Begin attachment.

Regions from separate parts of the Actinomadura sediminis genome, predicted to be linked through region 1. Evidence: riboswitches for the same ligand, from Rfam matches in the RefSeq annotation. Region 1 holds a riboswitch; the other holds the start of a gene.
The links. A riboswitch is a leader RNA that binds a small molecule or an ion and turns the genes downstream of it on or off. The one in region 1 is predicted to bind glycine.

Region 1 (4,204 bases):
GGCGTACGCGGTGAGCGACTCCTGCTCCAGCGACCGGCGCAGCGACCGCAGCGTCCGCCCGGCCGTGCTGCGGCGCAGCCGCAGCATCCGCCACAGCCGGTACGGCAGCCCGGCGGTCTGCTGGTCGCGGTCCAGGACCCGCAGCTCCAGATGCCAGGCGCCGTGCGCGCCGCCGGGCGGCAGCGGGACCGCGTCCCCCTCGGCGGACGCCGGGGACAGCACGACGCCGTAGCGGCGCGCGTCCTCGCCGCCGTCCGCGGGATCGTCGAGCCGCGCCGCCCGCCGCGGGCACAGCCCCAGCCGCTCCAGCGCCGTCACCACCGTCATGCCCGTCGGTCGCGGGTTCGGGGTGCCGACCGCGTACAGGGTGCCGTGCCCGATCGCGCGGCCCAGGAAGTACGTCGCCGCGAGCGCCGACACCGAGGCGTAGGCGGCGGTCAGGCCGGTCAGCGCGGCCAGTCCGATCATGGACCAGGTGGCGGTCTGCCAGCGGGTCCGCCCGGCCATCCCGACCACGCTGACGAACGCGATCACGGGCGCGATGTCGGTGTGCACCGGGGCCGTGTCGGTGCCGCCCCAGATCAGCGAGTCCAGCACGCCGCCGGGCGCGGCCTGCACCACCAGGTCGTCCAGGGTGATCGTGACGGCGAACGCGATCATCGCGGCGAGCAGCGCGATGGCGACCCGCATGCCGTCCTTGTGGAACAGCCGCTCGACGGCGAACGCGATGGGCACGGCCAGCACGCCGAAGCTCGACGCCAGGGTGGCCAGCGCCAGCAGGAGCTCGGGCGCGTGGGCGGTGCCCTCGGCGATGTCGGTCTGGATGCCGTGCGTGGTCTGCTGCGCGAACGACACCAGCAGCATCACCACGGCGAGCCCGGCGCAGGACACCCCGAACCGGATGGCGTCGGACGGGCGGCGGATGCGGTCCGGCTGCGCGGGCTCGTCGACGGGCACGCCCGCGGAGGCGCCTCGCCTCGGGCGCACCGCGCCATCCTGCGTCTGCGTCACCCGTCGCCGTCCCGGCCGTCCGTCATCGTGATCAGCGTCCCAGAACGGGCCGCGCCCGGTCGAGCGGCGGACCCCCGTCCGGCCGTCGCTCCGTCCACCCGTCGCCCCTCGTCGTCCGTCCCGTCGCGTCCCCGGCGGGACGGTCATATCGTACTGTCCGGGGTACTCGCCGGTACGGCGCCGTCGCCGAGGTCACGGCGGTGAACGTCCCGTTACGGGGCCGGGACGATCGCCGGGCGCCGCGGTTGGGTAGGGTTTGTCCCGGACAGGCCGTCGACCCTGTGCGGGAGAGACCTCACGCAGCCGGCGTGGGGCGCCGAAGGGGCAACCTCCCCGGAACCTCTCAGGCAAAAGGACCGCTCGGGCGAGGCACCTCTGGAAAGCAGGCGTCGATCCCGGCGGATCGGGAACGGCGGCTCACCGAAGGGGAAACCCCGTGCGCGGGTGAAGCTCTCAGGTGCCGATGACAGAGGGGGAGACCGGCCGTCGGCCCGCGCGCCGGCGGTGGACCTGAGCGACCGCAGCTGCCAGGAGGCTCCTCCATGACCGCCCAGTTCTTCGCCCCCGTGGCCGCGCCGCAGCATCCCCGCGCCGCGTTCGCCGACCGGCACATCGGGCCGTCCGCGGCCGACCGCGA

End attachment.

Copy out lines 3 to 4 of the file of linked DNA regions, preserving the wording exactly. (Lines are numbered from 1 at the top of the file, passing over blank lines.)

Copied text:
Region 1 (4,204 bases):
GGCGTACGCGGTGAGCGACTCCTGCTCCAGCGACCGGCGCAGCGACCGCAGCGTCCGCCCGGCCGTGCTGCGGCGCAGCCGCAGCATCCGCCACAGCCGGTACGGCAGCCCGGCGGTCTGCTGGTCGCGGTCCAGGACCCGCAGCTCCAGATGCCAGGCGCCGTGCGCGCCGCCGGGCGGCAGCGGGACCGCGTCCCCCTCGGCGGACGCCGGGGACAGCACGACGCCGTAGCGGCGCGCGTCCTCGCCGCCGTCCGCGGGATCGTCGAGCCGCGCCGCCCGCCGCGGGCACAGCCCCAGCCGCTCCAGCGCCGTCACCACCGTCATGCCCGTCGGTCGCGGGTTCGGGGTGCCGACCGCGTACAGGGTGCCGTGCCCGATCGCGCGGCCCAGGAAGTACGTCGCCGCGAGCGCCGACACCGAGGCGTAGGCGGCGGTCAGGCCGGTCAGCGCGGCCAGTCCGATCATGGACCAGGTGGCGGTCTGCCAGCGGGTCCGCCCGGCCATCCCGACCACGCTGACGAACGCGATCACGGGCGCGATGTCGGTGTGCACCGGGGCCGTGTCGGTGCCGCCCCAGATCAGCGAGTCCAGCACGCCGCCGGGCGCGGCCTGCACCACCAGGTCGTCCAGGGTGATCGTGACGGCGAACGCGATCATCGCGGCGAGCAGCGCGATGGCGACCCGCATGCCGTCCTTGTGGAACAGCCGCTCGACGGCGAACGCGATGGGCACGGCCAGCACGCCGAAGCTCGACGCCAGGGTGGCCAGCGCCAGCAGGAGCTCGGGCGCGTGGGCGGTGCCCTCGGCGATGTCGGTCTGGATGCCGTGCGTGGTCTGCTGCGCGAACGACACCAGCAGCATCACCACGGCGAGCCCGGCGCAGGACACCCCGAACCGGATGGCGTCGGACGGGCGGCGGATGCGGTCCGGCTGCGCGGGCTCGTCGACGGGCACGCCCGCGGAGGCGCCTCGCCTCGGGCGCACCGCGCCATCCTGCGTCTGCGTCACCCGTCGCCGTCCCGGCCGTCCGTCATCGTGATCAGCGTCCCAGAACGGGCCGCGCCCGGTCGAGCGGCGGACCCCCGTCCGGCCGTCGCTCCGTCCACCCGTCGCCCCTCGTCGTCCGTCCCGTCGCGTCCCCGGCGGGACGGTCATATCGTACTGTCCGGGGTACTCGCCGGTACGGCGCCGTCGCCGAGGTCACGGCGGTGAACGTCCCGTTACGGGGCCGGGACGATCGCCGGGCGCCGCGGTTGGGTAGGGTTTGTCCCGGACAGGCCGTCGACCCTGTGCGGGAGAGACCTCACGCAGCCGGCGTGGGGCGCCGAAGGGGCAACCTCCCCGGAACCTCTCAGGCAAAAGGACCGCTCGGGCGAGGCACCTCTGGAAAGCAGGCGTCGATCCCGGCGGATCGGGAACGGCGGCTCACCGAAGGGGAAACCCCGTGCGCGGGTGAAGCTCTCAGGTGCCGATGACAGAGGGGGAGACCGGCCGTCGGCCCGCGCGCCGGCGGTGGACCTGAGCGACCGCAGCTGCCAGGAGGCTCCTCCATGACCGCCCAGTTCTTCGCCCCCGTGGCCGCGCCGCAGCATCCCCGCGCCGCGTTCGCCGACCGGCACATCGGGCCGTCCGCGGCCGACCGCGA